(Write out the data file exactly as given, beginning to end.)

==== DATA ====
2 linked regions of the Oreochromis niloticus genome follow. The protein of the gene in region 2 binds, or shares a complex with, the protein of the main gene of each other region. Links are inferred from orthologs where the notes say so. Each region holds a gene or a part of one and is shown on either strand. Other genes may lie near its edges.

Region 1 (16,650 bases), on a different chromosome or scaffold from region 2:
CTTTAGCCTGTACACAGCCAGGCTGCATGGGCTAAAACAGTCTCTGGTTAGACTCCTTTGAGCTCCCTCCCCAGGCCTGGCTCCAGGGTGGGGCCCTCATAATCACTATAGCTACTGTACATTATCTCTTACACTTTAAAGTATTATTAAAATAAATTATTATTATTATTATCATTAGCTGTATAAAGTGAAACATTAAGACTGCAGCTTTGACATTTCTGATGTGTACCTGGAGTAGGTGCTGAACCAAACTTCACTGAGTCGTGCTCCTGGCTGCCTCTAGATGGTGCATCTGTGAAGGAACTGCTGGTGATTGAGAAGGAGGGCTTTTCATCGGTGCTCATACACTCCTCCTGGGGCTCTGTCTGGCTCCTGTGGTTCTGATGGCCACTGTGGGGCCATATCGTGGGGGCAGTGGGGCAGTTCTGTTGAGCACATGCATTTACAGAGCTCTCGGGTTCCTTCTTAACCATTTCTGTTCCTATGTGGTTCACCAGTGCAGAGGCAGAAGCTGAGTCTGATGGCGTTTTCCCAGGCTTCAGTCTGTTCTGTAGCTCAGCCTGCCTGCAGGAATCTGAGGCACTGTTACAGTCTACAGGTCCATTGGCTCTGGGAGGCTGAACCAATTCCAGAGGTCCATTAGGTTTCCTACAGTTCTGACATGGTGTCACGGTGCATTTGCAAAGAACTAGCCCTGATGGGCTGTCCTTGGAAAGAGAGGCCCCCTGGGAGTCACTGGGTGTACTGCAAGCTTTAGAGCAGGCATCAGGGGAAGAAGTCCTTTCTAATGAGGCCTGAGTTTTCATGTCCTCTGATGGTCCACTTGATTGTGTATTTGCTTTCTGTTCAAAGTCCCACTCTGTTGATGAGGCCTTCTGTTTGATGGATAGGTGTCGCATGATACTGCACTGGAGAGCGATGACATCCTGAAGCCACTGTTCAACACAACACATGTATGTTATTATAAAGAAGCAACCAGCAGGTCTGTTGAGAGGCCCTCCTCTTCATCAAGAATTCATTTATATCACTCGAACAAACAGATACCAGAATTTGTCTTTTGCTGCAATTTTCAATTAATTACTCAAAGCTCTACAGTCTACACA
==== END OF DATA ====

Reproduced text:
2 linked regions of the Oreochromis niloticus genome follow. The protein of the gene in region 2 binds, or shares a complex with, the protein of the main gene of each other region. Links are inferred from orthologs where the notes say so. Each region holds a gene or a part of one and is shown on either strand. Other genes may lie near its edges.

Region 1 (16,650 bases), on a different chromosome or scaffold from region 2:
CTTTAGCCTGTACACAGCCAGGCTGCATGGGCTAAAACAGTCTCTGGTTAGACTCCTTTGAGCTCCCTCCCCAGGCCTGGCTCCAGGGTGGGGCCCTCATAATCACTATAGCTACTGTACATTATCTCTTACACTTTAAAGTATTATTAAAATAAATTATTATTATTATTATCATTAGCTGTATAAAGTGAAACATTAAGACTGCAGCTTTGACATTTCTGATGTGTACCTGGAGTAGGTGCTGAACCAAACTTCACTGAGTCGTGCTCCTGGCTGCCTCTAGATGGTGCATCTGTGAAGGAACTGCTGGTGATTGAGAAGGAGGGCTTTTCATCGGTGCTCATACACTCCTCCTGGGGCTCTGTCTGGCTCCTGTGGTTCTGATGGCCACTGTGGGGCCATATCGTGGGGGCAGTGGGGCAGTTCTGTTGAGCACATGCATTTACAGAGCTCTCGGGTTCCTTCTTAACCATTTCTGTTCCTATGTGGTTCACCAGTGCAGAGGCAGAAGCTGAGTCTGATGGCGTTTTCCCAGGCTTCAGTCTGTTCTGTAGCTCAGCCTGCCTGCAGGAATCTGAGGCACTGTTACAGTCTACAGGTCCATTGGCTCTGGGAGGCTGAACCAATTCCAGAGGTCCATTAGGTTTCCTACAGTTCTGACATGGTGTCACGGTGCATTTGCAAAGAACTAGCCCTGATGGGCTGTCCTTGGAAAGAGAGGCCCCCTGGGAGTCACTGGGTGTACTGCAAGCTTTAGAGCAGGCATCAGGGGAAGAAGTCCTTTCTAATGAGGCCTGAGTTTTCATGTCCTCTGATGGTCCACTTGATTGTGTATTTGCTTTCTGTTCAAAGTCCCACTCTGTTGATGAGGCCTTCTGTTTGATGGATAGGTGTCGCATGATACTGCACTGGAGAGCGATGACATCCTGAAGCCACTGTTCAACACAACACATGTATGTTATTATAAAGAAGCAACCAGCAGGTCTGTTGAGAGGCCCTCCTCTTCATCAAGAATTCATTTATATCACTCGAACAAACAGATACCAGAATTTGTCTTTTGCTGCAATTTTCAATTAATTACTCAAAGCTCTACAGTCTACACA